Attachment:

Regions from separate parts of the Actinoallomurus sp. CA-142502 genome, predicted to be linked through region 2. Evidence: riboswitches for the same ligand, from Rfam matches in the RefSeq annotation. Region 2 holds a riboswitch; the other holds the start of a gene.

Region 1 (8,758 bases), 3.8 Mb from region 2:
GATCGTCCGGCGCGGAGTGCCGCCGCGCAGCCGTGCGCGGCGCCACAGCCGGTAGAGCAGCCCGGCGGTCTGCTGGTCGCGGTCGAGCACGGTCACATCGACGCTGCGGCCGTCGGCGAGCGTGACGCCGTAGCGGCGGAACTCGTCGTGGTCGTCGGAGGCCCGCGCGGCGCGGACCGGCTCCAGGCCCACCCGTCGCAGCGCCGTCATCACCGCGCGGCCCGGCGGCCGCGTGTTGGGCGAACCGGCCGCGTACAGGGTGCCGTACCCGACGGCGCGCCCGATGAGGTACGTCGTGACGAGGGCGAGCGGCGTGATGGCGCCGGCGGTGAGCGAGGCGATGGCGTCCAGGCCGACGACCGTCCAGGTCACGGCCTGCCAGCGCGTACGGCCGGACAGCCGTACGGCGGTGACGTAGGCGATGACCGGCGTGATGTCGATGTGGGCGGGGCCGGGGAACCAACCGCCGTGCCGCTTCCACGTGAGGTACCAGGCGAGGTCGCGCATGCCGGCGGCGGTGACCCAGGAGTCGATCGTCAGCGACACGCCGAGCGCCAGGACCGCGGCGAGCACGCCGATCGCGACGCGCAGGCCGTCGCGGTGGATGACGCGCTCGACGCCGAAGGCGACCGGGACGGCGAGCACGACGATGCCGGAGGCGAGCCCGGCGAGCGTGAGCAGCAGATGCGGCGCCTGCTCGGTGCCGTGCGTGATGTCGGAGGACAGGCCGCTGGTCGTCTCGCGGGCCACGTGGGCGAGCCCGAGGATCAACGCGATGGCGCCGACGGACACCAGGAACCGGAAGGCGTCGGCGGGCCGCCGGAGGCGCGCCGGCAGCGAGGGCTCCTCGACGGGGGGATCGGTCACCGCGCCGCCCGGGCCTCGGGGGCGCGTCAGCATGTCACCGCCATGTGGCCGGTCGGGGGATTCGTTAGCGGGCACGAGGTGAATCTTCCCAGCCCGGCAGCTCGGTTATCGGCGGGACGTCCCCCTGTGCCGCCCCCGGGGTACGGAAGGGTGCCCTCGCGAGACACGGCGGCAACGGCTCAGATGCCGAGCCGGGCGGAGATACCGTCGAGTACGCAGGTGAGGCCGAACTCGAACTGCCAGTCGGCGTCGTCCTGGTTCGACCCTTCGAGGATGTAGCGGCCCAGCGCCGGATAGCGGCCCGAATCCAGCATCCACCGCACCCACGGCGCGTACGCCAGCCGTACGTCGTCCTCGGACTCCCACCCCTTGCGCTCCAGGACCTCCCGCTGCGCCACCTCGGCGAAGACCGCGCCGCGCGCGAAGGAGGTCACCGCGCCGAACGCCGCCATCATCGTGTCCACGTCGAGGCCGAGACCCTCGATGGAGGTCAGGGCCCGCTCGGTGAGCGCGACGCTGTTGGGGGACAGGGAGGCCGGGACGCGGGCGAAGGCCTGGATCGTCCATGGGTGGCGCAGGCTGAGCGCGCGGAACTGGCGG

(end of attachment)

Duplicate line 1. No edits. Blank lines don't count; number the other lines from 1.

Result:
Regions from separate parts of the Actinoallomurus sp. CA-142502 genome, predicted to be linked through region 2. Evidence: riboswitches for the same ligand, from Rfam matches in the RefSeq annotation. Region 2 holds a riboswitch; the other holds the start of a gene.